Vice President Yemi Osinbajo on Tuesday said it was fundamental for the judiciary to fight corruption in order to protect its independence.
He said this at the 2016 Fellows Lecture and Conferment of Honourary Fellowship on him and three others by the Nigerian Institute of Advanced Legal Studies (NIALS), in Abuja.
According to him, the most potent threat against judicial independence is corruption.
Osinbajo wondered how a compromised judge could be fair and just if a litigant could buy justice.
“But, (and this is fundamental), it is to protect judicial independence that we must fight corruption’’, he said.
Osinbajo noted that judicial independence was spoken of sometimes as though it was a favour being done to the judiciary saying “no, it is not. It is not a favour or a privilege to them.
“It is the essence of our system of justice. A judge must be independent for at least one reason: so that he or she can be fair and just, without fear or favour.
“This is why the executive must neither interfere in judicial process nor attempt to compromise judicial independence in any way.’’
The Vice President said those in the legal profession owed themselves a duty to preserve the administration of justice system.
“Not only because it is the last hope of the common man but because this is our means of livelihood.
“Our profession and the credibility of the administration of justice system depend entirely on public confidence.
“Once that is eroded because of the delinquency of a few, we, the majority must fight hard against it’’, he added.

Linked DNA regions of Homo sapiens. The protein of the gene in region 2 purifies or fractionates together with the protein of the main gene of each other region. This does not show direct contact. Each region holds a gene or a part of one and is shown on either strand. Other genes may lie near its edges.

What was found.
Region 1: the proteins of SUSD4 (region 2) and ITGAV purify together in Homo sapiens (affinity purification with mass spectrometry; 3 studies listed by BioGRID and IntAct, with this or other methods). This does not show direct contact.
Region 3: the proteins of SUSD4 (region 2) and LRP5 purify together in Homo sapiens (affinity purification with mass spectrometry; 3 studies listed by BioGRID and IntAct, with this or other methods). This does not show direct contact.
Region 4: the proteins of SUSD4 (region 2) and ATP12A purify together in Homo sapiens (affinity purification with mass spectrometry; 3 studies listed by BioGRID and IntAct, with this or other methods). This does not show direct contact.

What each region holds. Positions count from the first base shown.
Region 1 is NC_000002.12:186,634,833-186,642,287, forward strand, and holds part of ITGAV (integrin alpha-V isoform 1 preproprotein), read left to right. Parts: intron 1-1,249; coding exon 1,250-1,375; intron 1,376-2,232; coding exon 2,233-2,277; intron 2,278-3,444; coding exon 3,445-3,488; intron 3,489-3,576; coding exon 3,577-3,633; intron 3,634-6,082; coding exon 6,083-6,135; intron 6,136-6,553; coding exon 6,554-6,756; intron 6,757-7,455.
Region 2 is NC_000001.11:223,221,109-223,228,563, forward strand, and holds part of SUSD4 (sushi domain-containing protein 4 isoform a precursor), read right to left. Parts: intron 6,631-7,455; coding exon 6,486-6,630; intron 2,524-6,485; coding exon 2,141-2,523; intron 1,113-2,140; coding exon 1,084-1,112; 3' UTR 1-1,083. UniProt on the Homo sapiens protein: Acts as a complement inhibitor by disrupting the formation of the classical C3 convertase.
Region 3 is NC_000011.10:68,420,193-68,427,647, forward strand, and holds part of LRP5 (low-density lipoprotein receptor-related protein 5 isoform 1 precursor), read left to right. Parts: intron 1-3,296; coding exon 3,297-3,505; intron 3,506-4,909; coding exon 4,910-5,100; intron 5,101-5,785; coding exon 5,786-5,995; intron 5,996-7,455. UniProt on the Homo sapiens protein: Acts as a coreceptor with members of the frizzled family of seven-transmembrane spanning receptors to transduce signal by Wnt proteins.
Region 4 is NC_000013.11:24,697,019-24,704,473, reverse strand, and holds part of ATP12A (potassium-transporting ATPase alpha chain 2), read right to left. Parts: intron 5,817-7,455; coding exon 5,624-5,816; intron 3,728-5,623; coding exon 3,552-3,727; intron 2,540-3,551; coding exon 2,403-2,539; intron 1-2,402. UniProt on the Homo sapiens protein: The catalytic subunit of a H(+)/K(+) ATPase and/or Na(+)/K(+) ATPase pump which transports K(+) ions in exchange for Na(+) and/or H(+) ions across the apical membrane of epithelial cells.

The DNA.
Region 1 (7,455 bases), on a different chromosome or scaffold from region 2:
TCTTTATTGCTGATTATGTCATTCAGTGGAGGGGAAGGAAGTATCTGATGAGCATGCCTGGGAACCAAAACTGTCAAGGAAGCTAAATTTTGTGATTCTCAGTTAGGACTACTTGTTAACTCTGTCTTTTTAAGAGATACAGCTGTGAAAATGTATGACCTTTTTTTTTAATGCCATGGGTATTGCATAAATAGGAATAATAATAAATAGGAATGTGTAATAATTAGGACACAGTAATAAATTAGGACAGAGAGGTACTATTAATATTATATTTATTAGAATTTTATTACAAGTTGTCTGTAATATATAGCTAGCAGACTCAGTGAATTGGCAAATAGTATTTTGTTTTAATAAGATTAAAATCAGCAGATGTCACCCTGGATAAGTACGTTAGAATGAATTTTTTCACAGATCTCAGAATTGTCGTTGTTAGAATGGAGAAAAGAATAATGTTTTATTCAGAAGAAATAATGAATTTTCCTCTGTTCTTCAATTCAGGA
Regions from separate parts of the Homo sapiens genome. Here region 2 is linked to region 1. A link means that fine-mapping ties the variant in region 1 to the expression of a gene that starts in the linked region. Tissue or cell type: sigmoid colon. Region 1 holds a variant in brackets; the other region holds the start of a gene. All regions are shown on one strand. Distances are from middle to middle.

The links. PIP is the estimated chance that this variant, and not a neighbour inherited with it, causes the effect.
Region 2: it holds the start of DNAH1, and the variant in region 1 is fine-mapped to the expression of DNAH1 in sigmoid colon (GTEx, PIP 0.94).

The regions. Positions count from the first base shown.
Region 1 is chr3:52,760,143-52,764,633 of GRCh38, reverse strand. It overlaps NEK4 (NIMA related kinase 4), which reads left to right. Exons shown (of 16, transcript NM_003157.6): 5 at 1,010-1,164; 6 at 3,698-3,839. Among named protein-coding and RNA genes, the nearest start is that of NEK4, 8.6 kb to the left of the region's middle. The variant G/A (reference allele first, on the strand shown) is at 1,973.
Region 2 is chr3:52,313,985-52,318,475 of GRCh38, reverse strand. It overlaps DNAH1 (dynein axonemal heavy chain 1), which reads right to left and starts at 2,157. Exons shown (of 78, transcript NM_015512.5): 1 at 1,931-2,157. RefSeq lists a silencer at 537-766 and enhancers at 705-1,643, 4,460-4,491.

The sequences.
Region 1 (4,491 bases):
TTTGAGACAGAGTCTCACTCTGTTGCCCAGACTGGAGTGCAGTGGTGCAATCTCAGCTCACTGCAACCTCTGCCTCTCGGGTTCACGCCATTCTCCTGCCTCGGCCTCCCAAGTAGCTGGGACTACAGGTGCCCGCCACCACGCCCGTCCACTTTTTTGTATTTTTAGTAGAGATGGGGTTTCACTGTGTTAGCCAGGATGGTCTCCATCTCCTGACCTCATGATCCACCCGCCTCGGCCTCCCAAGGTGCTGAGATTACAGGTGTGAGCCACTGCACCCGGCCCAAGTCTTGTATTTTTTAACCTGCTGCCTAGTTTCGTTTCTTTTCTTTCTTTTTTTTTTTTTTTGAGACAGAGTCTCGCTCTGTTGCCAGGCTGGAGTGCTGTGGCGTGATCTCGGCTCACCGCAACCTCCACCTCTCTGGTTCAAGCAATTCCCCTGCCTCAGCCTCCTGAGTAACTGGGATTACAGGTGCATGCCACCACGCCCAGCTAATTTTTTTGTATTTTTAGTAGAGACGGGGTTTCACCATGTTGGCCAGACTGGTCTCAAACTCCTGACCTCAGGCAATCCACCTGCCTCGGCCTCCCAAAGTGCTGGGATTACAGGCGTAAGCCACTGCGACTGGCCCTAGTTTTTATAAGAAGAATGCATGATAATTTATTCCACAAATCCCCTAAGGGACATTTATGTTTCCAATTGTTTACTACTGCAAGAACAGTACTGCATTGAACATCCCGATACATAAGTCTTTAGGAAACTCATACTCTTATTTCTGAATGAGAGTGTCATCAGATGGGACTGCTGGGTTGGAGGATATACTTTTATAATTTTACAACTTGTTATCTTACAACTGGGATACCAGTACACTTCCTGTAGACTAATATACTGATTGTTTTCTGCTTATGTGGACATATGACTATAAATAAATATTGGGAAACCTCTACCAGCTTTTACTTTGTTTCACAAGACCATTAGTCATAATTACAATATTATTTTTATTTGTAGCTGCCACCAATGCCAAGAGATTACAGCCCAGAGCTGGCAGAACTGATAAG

The Vice President remarked that Nigeria’s formal legal tradition is over 100 years old, adding that the tradition had three established components: the Bar, Bench and Academia.
He said each branch had distinguished itself through the years and had attained world class status.
“In all the serious researches on the best known administration of justice systems, it is evident that at various points in their histories, the institutions were challenged by falling standards, corruption, and abuse of office.
“When this occurred, the profession itself had often made the first and farthest drastic moves to self-correct.’’
He, however, observed that one of the great difficulties of the legal profession in Nigeria was the shyness and reluctance of the practitioners to call themselves to order.
“Nobody wants to be held responsible for possibly ending the career of another.
“So, we watch the decay and gradual collapse of an excellent tradition built on the self-restraint, sacrifices and integrity of many in the past 100years.’’
Osinbajo warned that such posture should stop to save the profession and the nation.